Two of the early settlers, Henry Francis Fynn and Nathaniel Isaacs, became fluent Zulu linguists, and most of what is known of early Nguni history stems from their writings according to Donald R. Morris. In the mid-1820s Henry Francis Fynn was said to have provided medical treatment to the king after an assassination attempt by a rival tribe member hidden in a crowd. As a result, Shaka permitted European settlers to enter his territory and operate in the Zulu kingdom as a way of showing his gratitude. This would open the door for future British incursions into the Zulu kingdom that were not so peaceful.

In 1827 his mother Nandi died, and with his mother’s death, Shaka became openly psychotic according to various reports. About 7,000 Zulus were killed in the initial paroxysm of his grief, and for a year no crops were planted, nor could milk—the basis of the Zulu diet staple—be used. All women found pregnant were slain with their husbands, as were thousands of milch cows, so that even the calves might know what it was to lose a mother, states Donald R. Morris. Early in 1828, Shaka sent the impi south in a raid that carried the warriors clear to the borders of the Cape Colony. They had no sooner returned, expecting the usual season’s rest, than he sent them off to raid far in the north. It was too much for his associates, and two of his half brothers, Dingane and Mhlangana, together with an induna named Mbopa, murdered him in September of that year.

Nevertheless, Shaka was one of the most influential monarchs of the Zulu Kingdom. His military tactics and formation were mostly innovative and strategic and began as a campaign for conquest to unite all of the clans in the region under his rule. Shaka's hegemony was primarily based on military might, smashing rivals and incorporating scattered remnants into his own army. He supplemented this with a mixture of diplomacy and patronage, incorporating friendly chieftains, including Zihlandlo of the Mkhize, Jobe of the Sithole, and Mathubane of the Thuli. These peoples were never defeated in battle by the Zulu; they did not have to be. Shaka won them over by subtler tactics, such as patronage and reward.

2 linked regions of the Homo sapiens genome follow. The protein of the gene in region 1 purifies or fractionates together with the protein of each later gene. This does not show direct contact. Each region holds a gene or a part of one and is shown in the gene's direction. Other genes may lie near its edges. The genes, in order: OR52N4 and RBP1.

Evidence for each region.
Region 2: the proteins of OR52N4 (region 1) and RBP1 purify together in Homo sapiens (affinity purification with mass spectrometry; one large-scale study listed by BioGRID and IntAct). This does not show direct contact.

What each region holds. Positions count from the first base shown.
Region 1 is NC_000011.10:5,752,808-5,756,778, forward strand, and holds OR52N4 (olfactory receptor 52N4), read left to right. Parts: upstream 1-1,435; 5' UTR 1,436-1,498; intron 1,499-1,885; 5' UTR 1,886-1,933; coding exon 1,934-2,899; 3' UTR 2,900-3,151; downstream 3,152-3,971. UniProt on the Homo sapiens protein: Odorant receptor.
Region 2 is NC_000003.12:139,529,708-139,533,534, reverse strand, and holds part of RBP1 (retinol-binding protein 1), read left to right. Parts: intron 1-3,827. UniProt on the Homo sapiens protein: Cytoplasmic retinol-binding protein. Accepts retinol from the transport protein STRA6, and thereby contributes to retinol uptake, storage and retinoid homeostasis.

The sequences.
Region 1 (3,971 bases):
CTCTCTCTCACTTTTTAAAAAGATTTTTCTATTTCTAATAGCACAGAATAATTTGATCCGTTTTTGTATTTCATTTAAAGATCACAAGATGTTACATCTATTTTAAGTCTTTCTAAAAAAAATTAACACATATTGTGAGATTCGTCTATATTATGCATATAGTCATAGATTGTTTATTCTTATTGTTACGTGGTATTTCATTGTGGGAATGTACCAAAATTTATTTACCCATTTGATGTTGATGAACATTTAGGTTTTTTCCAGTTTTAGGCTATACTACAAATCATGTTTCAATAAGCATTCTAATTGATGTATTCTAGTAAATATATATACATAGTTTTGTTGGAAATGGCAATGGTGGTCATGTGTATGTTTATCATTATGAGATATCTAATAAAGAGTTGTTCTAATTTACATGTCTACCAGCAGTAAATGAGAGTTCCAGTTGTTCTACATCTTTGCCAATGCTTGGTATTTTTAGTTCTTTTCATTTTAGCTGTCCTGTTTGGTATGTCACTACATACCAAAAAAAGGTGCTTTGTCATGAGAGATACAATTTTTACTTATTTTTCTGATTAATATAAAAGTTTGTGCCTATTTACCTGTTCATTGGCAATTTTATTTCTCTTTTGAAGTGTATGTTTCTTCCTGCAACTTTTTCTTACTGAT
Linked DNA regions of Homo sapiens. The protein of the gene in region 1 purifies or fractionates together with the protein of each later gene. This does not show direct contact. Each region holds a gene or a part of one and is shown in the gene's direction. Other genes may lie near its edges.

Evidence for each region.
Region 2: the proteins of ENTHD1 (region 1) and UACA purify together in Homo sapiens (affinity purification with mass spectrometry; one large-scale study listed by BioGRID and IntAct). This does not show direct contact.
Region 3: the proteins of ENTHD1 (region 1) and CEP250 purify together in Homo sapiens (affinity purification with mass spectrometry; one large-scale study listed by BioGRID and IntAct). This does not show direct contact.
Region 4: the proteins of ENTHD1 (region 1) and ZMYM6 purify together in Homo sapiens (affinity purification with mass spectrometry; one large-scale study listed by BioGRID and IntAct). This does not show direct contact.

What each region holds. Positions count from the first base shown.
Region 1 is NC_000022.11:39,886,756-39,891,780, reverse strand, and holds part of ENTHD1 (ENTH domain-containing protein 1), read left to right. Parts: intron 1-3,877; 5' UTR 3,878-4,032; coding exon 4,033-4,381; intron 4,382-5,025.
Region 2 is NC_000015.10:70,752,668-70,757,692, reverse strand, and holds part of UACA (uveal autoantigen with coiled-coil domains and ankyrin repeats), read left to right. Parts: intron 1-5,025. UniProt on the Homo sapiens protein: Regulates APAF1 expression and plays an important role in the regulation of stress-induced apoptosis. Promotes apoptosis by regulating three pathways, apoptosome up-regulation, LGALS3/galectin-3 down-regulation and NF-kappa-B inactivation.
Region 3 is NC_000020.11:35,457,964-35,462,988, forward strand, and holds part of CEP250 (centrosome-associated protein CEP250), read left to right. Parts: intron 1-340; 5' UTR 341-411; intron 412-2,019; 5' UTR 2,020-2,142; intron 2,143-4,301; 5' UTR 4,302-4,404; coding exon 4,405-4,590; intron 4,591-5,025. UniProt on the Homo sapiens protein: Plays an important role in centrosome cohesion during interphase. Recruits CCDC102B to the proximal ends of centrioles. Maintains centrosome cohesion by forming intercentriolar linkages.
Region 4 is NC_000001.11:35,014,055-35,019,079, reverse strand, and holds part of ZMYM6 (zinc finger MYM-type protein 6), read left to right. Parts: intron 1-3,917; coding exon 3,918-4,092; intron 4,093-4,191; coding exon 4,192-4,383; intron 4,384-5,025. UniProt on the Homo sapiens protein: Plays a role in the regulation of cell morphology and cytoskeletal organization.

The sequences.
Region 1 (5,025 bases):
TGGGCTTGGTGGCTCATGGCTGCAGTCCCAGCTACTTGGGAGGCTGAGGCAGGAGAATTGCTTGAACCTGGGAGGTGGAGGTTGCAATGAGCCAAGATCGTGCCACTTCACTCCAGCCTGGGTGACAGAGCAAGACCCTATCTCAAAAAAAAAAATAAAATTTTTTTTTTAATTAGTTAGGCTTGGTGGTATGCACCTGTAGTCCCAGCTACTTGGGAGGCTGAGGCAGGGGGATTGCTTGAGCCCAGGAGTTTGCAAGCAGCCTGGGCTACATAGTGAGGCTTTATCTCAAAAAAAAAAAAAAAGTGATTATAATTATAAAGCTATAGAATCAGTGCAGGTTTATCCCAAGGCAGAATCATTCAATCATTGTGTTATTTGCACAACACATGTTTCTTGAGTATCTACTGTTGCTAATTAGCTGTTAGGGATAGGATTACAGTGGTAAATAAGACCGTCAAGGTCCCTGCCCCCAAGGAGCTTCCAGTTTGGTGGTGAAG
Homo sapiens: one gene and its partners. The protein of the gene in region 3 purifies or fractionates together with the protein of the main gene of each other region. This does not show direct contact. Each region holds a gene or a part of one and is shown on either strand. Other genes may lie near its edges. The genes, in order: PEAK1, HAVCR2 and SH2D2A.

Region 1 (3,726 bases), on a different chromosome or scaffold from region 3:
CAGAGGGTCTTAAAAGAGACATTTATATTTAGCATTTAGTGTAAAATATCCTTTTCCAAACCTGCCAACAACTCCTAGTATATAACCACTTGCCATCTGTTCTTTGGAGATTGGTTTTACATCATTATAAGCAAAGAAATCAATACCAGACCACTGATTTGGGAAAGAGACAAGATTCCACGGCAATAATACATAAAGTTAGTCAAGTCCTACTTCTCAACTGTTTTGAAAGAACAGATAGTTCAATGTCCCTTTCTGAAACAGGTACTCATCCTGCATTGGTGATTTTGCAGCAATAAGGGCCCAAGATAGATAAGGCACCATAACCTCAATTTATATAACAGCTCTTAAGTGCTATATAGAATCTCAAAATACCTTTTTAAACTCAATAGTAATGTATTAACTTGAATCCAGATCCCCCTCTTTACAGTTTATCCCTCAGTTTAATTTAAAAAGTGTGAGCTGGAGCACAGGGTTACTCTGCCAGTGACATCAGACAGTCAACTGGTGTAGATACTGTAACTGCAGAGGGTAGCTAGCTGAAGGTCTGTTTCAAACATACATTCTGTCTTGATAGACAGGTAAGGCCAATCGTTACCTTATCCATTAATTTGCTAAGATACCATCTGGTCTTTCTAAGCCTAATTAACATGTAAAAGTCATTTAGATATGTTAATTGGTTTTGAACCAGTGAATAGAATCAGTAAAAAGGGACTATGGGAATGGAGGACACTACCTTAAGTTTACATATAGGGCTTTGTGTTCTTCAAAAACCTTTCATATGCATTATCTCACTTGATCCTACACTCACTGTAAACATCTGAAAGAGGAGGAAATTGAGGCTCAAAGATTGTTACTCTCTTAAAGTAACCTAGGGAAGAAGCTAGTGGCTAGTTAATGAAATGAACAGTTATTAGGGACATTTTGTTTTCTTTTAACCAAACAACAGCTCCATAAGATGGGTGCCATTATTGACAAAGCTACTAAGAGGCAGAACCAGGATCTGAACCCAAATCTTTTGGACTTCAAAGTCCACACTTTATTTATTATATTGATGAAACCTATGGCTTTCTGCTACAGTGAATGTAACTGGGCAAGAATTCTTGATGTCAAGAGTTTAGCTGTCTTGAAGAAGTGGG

Once a year, in the heart of South Africa's Kingdom of the Zulu, thousands of people make the long journey to one of His Majesty’s, the King of the Zulu nation's royal residence at KwaNyokeni Palace. Here, in Nongoma, early every September month, young Zulu maidens will take part in a colorful cultural festival, the Royal Reed Dance festival - or Umkhosi woMhlanga in the Zulu language. For visitors to KwaZulu-Natal, South Africa's most popular tourist destination, the Reed Dance festival offers the unique opportunity to experience the natural beauty and majesty of the Kingdom of the Zulu, combined with the vibrant spectacle of Zulu cultural life.

The road to the Reed Dance festival runs north from the city of Durban, and winds through the green lushness of the North Coast sugar-belt, skirting through the Kingdom's world-renowned wildlife reserves of Zululand and Maputaland. Finally, it leads into the gently rolling hills and valleys of Zululand, a landscape rich with the silent memories of the heroic clashes of the Anglo-Zulu War, which took place more than 100 years ago.